2017 Bold Hitter League Leaders – A Review

Since I seemingly enjoy embarrassing myself at the end of the season, I go one step further from just the regular bold predictions. I also boldly predict the league leaders in each of the five fantasy hitting and pitching categories! Here are my picks and initial thought process. It’s a miracle if I even get one of these correct. Let’s see how I did.

American League

Batting AverageManny Machado

I keep choosing him thanks to his strong strikeout rate and massive power, with the hopes he could finally cure his pop-up problem and enjoy some good batted ball fortune for a change. Not this season! He actually posted a career low .265 BABIP that led to a weak .259 average. Not only did he fail to correct his pop-up issues, but he also forgot how to hit line drives. Since he finished strong, he probably won’t come at much of a discount next year.

0 for 1

Home RunsGregory Bird

LOL, my injury curse with the boldies continues! There is reason for optimism, however. After finally returning from injury, he posted a 24.2% HR/FB rate with eight homers over 87 at-bats. He even cut his strikeout rate down to just 20.4%. I’m a buyer again next year.

0 for 2

RBIKendrys Morales

Despite hitting 28 homers and batting fourth or fifth all season, Morales finished with just 85 RBI. Much of that was thanks to Jose Bautista’s worst OBP of his career.

0 for 3

RunsCarlos Santana

It’s pretty amazing that Santana posted his career high runs scored total of just 90, despite the fact he’s a power hitter most often hitting near the top of the lineup, and getting on base 36% of the time. Obviously speed plays a role, but he’s no turtle out there, even given his stout stature.

0 for 4

Stolen BasesDelino DeShields

He certainly rebounded off his horrid 2016, but still didn’t accumulate as many plate appearances as we may have expected given the talk during spring training. Yet, his 29 steals still tied for fourth most in the AL, just five fewer than the leader. A win in spirit.

0 for 5

National League

Batting AverageNolan Arenado

Finally Arenado breaks the .300 barrier! He was the National League version of Machado, with a strong strikeout rate and big power, but a batted ball profile that doesn’t lend itself to a high BABIP. But unlike Machado, Arenado has Coors Field helping him out. Arenado’s .309 average was good for ninth among qualified NL hitters, which makes for a second straight “spirit win”.

0 for 6

Home RunsRyan Schimpf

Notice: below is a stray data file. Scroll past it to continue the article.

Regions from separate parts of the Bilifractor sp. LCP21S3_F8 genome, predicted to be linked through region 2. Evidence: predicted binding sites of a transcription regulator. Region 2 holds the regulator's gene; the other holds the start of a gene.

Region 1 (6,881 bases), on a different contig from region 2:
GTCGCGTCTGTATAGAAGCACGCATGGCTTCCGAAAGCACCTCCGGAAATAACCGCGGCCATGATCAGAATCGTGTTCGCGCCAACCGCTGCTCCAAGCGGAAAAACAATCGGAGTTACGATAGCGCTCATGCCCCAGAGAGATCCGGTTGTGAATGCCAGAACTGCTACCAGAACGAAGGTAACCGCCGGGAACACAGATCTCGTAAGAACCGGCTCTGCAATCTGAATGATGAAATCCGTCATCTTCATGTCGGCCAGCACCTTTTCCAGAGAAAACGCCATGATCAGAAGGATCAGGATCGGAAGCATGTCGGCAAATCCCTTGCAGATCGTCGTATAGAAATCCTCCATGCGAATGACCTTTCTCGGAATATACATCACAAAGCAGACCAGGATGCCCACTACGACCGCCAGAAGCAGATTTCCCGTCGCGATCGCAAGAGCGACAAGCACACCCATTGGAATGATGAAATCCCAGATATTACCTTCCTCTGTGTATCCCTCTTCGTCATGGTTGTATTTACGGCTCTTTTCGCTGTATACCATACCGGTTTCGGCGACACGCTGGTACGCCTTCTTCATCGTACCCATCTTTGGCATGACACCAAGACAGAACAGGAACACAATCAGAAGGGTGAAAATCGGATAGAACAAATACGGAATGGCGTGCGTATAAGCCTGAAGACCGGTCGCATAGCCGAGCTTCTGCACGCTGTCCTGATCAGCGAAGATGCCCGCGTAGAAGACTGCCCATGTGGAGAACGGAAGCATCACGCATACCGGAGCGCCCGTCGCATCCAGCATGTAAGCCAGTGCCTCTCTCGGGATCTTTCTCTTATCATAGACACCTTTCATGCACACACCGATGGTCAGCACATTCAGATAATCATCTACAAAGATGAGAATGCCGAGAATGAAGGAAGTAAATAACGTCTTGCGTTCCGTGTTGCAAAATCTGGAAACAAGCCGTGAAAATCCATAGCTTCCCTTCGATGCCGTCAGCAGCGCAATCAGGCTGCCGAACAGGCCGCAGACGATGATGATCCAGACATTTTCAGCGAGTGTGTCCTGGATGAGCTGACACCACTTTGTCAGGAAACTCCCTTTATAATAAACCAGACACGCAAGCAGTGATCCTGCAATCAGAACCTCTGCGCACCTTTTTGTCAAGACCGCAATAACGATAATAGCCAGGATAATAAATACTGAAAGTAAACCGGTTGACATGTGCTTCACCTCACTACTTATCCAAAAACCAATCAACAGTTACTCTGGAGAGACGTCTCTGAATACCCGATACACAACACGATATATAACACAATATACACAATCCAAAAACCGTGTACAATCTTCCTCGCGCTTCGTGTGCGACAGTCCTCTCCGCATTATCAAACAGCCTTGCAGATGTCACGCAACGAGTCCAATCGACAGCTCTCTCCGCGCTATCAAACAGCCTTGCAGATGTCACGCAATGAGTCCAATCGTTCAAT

I went all out on my Schimpf predictions, also boldly predicting he would outhomer Bryce Haper (oops). After his demotion to Triple-A, he continued his extreme approach to hitting, doing the whole walk or strikeout or fly ball or pop-up or home run thing. He’s unlikely to receive another opportunity as a starter.

0 for 7

RBIMaikel Franco

Franco was essentially the same hitter as last year with only one difference — a BABIP collapse to just .234. Without a big power spike, that .230 average was too small to knock in a whole bunch of runs. And his weak hitting had the side effect of getting him dropped in the order, losing him plate appearances and moving him out of a prime RBI spot. I remain optimistic because of the good strikeout rate with that power, but he’s got work to do on that batted ball profile to get his BABIP straightened out.

0 for 8

RunsKyle Schwarber

Despite facing a surprising demotion to the minors for a couple of weeks, Schwarber still finished with nearly 500 plate appearances. But of course, that’s far too low to be have any shot at leading the league in runs scored. The power was there, as was the walk rate, but a .244 BABIP meant he hit just .211, leaving his OBP at a lowly .315. Unless you’re a speedster, that’s not high enough to climb up the runs scored leaderboard. He finished with 67 though, which extrapolated to 600 plate appearances is 83. A respectable enough number, but more should have been expected.

0 for 9

Stolen BasesManuel Margot

The Padres didn’t run like crazy this year, and Margot finished with just 17 steals. Of course, this was possibly the most unlikely prediction to come to fruition given that Billy Hamilton and Dee Gordon are still in the league.

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Mike Podhorzer is the 2015 Fantasy Sports Writers Association Baseball Writer of the Year. He produces player projections using his own forecasting system and is the author of the eBook Projecting X 2.0: How to Forecast Baseball Player Performance, which teaches you how to project players yourself. His projections helped him win the inaugural 2013 Tout Wars mixed draft league. Follow Mike on Twitter @MikePodhorzer and contact him via email.

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Manny Machado? Really? What does Jose Altuve have to do to gain people’s trust?

Blue Shoes
Blue Shoes

Predicting a leader that has already been in the top ten in the majors in batting average for each of the past three seasons and has previously been first overall isn’t exactly a bold prediction.


It’s literally, exactly, not a bold prediction.


Ah! Got it now. Thanks.